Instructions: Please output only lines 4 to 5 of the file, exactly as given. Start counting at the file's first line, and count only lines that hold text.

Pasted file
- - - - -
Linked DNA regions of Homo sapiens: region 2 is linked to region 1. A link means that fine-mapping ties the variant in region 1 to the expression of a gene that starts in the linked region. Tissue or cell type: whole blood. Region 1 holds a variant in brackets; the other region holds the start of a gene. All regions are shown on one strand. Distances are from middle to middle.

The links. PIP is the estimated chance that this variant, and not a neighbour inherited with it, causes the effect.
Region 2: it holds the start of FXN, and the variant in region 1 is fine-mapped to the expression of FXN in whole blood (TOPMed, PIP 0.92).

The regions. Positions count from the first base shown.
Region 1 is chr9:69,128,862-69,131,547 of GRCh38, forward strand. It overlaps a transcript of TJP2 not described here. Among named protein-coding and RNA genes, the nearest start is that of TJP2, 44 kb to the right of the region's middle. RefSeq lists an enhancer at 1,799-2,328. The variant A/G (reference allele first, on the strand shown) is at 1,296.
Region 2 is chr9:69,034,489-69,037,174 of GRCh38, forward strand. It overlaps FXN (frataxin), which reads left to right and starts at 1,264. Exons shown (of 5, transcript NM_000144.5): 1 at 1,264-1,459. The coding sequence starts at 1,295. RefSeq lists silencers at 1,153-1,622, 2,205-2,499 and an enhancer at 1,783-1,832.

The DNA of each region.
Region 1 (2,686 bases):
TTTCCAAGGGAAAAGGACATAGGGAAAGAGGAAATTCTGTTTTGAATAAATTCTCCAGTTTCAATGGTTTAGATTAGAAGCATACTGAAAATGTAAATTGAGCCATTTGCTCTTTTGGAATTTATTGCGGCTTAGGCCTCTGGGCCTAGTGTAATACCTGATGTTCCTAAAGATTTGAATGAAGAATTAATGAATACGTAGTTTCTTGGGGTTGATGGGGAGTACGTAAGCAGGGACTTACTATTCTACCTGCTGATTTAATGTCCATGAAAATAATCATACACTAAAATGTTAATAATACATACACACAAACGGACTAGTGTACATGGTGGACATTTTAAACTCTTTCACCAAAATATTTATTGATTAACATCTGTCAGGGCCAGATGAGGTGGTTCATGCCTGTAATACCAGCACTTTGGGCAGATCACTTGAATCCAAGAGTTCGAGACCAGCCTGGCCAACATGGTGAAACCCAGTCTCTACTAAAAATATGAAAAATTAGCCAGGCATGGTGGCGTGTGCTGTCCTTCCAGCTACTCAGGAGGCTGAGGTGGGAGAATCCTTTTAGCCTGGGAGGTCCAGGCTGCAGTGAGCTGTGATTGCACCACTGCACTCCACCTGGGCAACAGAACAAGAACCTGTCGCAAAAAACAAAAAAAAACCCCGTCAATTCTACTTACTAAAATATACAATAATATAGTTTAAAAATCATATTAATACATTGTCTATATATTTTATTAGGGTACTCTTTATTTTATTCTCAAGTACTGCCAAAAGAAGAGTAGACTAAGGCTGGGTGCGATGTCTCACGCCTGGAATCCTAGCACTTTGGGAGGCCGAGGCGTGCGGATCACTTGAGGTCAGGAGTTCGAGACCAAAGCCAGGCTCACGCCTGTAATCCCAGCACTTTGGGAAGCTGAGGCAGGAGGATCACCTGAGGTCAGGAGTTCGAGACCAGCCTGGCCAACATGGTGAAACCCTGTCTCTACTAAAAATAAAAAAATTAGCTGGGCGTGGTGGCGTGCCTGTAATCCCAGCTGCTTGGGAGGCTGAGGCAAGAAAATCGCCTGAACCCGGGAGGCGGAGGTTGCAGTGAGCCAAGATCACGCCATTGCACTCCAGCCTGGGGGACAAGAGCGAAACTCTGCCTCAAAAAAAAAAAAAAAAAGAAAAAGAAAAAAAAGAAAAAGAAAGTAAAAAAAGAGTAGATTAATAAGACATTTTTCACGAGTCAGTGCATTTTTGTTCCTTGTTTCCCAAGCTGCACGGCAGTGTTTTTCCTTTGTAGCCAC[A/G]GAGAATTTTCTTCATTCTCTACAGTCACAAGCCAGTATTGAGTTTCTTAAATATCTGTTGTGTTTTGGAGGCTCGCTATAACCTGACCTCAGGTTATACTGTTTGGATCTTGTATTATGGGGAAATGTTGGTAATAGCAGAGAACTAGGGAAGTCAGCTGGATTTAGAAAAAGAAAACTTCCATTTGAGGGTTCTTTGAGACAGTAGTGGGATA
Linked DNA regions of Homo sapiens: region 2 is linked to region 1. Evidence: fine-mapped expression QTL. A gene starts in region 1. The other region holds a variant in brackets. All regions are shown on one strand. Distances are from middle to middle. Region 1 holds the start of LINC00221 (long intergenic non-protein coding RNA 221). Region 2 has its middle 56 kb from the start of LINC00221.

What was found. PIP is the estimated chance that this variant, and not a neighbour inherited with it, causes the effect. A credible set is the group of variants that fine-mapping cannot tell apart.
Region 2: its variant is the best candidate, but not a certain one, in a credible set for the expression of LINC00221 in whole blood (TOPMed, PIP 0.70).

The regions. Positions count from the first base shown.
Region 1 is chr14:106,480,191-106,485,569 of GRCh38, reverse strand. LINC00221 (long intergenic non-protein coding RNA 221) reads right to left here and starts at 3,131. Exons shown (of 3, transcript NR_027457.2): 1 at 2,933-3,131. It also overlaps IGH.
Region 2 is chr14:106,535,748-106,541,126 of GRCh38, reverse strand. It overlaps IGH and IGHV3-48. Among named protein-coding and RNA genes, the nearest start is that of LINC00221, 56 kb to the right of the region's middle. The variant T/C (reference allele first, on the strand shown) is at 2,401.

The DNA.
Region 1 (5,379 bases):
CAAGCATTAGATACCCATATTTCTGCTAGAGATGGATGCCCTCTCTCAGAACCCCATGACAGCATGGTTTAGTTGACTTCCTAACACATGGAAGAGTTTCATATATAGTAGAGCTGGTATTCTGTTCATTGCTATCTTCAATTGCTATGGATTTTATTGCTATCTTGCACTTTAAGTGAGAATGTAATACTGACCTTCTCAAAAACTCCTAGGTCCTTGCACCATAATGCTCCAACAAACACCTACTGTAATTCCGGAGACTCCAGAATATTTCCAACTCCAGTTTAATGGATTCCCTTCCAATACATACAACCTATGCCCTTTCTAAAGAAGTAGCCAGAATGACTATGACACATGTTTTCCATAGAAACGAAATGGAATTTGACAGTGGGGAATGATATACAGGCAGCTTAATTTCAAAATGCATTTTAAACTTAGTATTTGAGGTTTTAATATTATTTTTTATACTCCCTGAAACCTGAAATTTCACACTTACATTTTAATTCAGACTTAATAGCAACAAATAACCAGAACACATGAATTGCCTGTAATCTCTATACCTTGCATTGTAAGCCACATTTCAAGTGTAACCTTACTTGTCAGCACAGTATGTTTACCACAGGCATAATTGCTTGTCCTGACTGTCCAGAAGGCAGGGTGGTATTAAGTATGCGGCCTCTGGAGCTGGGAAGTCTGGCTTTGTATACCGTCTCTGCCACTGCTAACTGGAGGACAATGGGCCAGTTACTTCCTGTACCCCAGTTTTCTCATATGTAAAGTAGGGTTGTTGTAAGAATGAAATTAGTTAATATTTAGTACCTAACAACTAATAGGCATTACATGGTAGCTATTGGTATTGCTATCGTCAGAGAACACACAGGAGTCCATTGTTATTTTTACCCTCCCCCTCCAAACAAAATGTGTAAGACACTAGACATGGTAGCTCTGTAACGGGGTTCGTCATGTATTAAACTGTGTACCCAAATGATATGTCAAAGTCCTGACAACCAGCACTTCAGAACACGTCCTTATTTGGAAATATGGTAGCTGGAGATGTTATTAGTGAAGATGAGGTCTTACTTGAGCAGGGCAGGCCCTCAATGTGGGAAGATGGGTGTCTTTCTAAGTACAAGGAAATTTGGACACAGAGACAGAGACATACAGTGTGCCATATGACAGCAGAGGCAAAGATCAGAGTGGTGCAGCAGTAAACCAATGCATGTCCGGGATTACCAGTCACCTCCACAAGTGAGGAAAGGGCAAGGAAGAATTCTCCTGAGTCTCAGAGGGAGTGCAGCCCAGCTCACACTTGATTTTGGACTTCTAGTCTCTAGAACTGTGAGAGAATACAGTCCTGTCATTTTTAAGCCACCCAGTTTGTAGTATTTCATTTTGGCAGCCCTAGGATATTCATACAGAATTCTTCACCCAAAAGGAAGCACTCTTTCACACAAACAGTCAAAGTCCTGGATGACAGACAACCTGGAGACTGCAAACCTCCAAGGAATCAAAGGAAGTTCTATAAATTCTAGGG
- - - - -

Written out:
The regions. Positions count from the first base shown.
Region 1 is chr9:69,128,862-69,131,547 of GRCh38, forward strand. It overlaps a transcript of TJP2 not described here. Among named protein-coding and RNA genes, the nearest start is that of TJP2, 44 kb to the right of the region's middle. RefSeq lists an enhancer at 1,799-2,328. The variant A/G (reference allele first, on the strand shown) is at 1,296.